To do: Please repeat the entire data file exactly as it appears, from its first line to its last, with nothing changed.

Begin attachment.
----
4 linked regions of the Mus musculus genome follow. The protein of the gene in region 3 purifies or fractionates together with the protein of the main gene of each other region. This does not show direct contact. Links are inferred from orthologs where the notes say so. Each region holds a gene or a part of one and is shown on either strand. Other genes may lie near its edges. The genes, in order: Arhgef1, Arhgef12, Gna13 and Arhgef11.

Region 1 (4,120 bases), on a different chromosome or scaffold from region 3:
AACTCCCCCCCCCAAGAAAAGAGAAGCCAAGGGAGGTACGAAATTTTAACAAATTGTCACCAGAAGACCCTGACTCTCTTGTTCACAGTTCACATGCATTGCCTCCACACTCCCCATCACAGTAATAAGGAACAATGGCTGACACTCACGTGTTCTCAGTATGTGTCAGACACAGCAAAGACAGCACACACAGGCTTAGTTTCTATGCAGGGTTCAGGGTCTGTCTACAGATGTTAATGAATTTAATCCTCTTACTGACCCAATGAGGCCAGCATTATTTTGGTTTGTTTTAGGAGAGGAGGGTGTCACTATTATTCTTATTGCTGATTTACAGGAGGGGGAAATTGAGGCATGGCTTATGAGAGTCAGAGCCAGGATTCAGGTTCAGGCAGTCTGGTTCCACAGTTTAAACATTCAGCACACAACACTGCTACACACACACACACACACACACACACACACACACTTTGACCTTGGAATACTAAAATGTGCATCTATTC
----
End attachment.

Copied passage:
4 linked regions of the Mus musculus genome follow. The protein of the gene in region 3 purifies or fractionates together with the protein of the main gene of each other region. This does not show direct contact. Links are inferred from orthologs where the notes say so. Each region holds a gene or a part of one and is shown on either strand. Other genes may lie near its edges. The genes, in order: Arhgef1, Arhgef12, Gna13 and Arhgef11.

Region 1 (4,120 bases), on a different chromosome or scaffold from region 3:
AACTCCCCCCCCCAAGAAAAGAGAAGCCAAGGGAGGTACGAAATTTTAACAAATTGTCACCAGAAGACCCTGACTCTCTTGTTCACAGTTCACATGCATTGCCTCCACACTCCCCATCACAGTAATAAGGAACAATGGCTGACACTCACGTGTTCTCAGTATGTGTCAGACACAGCAAAGACAGCACACACAGGCTTAGTTTCTATGCAGGGTTCAGGGTCTGTCTACAGATGTTAATGAATTTAATCCTCTTACTGACCCAATGAGGCCAGCATTATTTTGGTTTGTTTTAGGAGAGGAGGGTGTCACTATTATTCTTATTGCTGATTTACAGGAGGGGGAAATTGAGGCATGGCTTATGAGAGTCAGAGCCAGGATTCAGGTTCAGGCAGTCTGGTTCCACAGTTTAAACATTCAGCACACAACACTGCTACACACACACACACACACACACACACACACACACTTTGACCTTGGAATACTAAAATGTGCATCTATTC